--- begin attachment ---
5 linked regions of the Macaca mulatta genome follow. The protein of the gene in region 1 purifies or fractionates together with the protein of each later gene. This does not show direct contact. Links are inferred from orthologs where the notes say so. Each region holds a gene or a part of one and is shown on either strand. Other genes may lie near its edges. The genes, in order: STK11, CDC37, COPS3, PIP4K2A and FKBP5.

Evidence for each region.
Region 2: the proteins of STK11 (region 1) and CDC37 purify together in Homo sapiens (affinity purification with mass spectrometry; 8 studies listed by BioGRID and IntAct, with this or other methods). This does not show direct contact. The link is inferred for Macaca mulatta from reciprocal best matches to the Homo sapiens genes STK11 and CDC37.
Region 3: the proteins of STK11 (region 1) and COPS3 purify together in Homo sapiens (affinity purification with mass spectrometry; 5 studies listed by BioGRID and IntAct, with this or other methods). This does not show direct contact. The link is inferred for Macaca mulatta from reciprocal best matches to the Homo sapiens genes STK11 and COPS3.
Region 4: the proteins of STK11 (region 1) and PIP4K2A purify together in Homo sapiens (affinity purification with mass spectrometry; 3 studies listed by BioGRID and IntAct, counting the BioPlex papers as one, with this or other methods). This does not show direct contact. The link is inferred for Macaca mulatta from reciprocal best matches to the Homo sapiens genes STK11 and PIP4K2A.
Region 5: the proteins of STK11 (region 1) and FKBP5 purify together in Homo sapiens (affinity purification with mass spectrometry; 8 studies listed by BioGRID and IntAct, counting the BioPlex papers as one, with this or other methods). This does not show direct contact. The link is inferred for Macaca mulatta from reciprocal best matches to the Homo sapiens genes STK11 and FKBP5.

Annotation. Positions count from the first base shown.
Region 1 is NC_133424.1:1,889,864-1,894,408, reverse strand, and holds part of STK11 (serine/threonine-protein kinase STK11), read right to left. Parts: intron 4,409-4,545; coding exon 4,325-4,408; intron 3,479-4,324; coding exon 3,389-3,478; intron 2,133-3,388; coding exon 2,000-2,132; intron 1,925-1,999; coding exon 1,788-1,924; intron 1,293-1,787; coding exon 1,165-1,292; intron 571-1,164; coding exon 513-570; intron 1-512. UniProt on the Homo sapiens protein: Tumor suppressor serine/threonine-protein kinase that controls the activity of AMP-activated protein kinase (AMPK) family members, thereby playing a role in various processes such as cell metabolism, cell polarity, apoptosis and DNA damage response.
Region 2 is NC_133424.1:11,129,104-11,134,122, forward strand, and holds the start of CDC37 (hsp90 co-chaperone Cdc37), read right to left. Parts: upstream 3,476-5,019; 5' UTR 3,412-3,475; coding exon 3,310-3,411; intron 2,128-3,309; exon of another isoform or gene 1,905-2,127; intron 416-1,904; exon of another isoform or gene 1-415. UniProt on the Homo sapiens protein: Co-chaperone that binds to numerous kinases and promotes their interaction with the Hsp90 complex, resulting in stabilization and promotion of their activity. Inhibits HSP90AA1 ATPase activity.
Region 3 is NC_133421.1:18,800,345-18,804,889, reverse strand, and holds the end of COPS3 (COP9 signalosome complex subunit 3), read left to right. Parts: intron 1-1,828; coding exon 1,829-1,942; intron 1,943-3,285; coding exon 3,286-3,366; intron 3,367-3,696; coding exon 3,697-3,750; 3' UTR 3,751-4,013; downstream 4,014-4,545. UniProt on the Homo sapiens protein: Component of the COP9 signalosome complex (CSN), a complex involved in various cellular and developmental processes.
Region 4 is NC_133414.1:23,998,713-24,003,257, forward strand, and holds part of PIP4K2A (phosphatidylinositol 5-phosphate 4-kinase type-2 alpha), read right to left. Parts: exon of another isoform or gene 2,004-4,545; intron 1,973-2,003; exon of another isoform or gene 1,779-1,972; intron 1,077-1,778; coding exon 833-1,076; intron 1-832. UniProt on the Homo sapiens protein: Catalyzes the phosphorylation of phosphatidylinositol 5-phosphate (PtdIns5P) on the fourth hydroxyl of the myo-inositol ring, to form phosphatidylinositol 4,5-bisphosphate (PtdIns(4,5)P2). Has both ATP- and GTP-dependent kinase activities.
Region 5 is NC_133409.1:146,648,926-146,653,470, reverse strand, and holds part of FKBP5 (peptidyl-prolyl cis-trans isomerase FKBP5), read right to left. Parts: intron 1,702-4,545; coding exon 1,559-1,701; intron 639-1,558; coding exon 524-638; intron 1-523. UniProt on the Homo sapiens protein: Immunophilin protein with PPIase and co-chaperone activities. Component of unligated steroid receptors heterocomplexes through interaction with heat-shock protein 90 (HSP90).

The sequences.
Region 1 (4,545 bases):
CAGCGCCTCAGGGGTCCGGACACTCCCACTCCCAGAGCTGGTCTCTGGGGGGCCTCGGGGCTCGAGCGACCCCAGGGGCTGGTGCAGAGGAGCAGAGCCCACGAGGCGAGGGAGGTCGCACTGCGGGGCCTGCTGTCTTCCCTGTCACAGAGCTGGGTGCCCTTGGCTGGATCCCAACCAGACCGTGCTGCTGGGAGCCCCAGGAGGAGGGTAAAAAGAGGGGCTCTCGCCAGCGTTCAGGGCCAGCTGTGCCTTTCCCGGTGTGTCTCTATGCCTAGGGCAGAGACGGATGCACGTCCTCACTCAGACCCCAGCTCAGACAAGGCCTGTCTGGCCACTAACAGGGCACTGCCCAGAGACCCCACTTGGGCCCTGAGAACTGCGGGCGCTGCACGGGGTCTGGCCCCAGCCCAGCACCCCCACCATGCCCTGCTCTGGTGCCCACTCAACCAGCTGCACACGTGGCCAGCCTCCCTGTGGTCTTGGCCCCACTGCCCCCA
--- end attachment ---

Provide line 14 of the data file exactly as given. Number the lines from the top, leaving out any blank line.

Region 1 (4,545 bases):